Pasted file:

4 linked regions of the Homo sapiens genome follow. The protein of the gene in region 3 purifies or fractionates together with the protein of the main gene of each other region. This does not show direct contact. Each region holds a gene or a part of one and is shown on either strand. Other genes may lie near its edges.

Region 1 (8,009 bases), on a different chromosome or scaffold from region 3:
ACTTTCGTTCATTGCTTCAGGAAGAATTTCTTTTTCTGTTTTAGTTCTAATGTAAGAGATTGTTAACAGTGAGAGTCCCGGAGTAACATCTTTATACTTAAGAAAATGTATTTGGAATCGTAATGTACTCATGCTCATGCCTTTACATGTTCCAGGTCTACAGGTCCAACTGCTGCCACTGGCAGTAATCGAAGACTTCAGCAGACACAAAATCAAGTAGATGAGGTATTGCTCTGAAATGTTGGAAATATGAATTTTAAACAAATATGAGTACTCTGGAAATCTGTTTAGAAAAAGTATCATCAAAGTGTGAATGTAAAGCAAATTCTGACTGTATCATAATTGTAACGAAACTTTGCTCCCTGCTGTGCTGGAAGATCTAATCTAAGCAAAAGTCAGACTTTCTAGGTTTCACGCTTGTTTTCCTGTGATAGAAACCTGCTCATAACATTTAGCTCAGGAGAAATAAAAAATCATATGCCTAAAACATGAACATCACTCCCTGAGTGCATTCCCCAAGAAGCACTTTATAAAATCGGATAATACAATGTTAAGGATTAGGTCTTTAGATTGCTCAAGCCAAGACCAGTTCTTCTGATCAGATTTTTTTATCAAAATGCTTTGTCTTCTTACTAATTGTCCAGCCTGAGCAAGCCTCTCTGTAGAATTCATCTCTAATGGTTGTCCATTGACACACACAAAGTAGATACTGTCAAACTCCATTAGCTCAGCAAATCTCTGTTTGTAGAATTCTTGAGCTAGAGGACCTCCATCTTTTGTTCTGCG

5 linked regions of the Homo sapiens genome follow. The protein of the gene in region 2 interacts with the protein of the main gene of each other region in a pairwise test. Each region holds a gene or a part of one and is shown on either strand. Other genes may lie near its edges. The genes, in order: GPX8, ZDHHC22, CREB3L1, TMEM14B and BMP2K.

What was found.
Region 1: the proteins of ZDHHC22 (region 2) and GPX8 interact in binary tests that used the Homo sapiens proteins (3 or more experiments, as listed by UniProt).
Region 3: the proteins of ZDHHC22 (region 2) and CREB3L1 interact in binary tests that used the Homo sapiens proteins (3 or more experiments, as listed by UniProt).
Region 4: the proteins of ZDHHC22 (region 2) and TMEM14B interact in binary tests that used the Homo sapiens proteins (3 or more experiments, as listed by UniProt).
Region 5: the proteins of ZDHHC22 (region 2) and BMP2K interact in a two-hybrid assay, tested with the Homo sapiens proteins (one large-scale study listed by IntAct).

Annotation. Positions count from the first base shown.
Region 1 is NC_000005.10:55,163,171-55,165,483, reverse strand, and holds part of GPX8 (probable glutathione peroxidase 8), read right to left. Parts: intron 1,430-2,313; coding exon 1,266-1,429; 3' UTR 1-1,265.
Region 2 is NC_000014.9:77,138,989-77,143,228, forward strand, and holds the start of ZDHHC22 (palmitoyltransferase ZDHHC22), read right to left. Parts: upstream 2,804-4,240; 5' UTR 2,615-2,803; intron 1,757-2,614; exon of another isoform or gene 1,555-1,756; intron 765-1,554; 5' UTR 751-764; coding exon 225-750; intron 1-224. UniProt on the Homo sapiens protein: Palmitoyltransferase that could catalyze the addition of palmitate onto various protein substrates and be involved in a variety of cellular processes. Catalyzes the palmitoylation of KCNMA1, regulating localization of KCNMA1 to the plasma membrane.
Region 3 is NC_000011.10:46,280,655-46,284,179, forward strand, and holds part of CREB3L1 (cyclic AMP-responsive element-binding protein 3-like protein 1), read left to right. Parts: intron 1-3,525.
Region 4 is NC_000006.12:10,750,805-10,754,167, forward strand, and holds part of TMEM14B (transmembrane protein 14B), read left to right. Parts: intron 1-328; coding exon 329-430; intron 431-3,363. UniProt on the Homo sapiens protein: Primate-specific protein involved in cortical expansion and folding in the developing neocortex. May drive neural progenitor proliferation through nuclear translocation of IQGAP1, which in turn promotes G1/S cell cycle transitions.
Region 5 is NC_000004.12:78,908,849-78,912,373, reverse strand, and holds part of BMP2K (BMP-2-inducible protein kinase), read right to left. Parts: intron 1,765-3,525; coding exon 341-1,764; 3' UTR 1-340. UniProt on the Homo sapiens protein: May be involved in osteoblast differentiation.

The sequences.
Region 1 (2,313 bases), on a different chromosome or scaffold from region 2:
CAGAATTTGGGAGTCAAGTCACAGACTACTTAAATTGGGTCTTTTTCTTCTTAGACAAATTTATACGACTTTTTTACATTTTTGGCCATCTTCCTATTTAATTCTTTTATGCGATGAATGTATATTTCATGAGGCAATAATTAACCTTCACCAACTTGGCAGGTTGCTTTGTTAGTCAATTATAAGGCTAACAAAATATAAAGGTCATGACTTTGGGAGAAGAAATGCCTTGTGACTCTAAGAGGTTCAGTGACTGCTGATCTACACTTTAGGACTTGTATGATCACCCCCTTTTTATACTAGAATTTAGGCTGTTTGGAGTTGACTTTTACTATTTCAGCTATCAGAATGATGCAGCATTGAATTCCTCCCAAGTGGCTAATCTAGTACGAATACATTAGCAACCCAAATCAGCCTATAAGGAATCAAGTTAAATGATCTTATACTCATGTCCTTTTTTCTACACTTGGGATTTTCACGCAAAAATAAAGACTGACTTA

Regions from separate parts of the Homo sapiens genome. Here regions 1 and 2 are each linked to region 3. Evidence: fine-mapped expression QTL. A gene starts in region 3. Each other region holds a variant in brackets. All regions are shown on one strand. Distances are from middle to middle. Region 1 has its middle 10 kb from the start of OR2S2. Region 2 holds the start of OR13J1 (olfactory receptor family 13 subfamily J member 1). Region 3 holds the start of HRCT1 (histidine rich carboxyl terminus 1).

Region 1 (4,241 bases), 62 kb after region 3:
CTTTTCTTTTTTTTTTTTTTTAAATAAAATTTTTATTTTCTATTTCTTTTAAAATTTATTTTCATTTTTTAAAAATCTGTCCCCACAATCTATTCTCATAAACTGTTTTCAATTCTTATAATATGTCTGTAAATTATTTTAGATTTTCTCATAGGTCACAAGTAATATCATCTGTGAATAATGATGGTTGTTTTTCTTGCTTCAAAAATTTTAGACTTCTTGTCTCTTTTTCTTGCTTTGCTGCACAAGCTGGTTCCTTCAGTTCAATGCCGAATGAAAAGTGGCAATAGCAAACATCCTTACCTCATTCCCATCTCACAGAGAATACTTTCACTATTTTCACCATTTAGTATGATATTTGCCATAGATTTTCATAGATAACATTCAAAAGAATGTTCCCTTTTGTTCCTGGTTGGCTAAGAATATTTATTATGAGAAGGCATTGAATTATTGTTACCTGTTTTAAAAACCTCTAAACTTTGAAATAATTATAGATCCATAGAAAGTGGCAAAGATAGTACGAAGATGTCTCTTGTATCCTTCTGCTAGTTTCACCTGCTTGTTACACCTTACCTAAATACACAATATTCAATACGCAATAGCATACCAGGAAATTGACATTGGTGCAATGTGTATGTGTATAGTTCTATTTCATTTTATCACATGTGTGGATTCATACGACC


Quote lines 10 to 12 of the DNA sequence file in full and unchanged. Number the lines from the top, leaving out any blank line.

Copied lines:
Annotation. Positions count from the first base shown.
Region 1 is NC_000005.10:55,163,171-55,165,483, reverse strand, and holds part of GPX8 (probable glutathione peroxidase 8), read right to left. Parts: intron 1,430-2,313; coding exon 1,266-1,429; 3' UTR 1-1,265.
Region 2 is NC_000014.9:77,138,989-77,143,228, forward strand, and holds the start of ZDHHC22 (palmitoyltransferase ZDHHC22), read right to left. Parts: upstream 2,804-4,240; 5' UTR 2,615-2,803; intron 1,757-2,614; exon of another isoform or gene 1,555-1,756; intron 765-1,554; 5' UTR 751-764; coding exon 225-750; intron 1-224. UniProt on the Homo sapiens protein: Palmitoyltransferase that could catalyze the addition of palmitate onto various protein substrates and be involved in a variety of cellular processes. Catalyzes the palmitoylation of KCNMA1, regulating localization of KCNMA1 to the plasma membrane.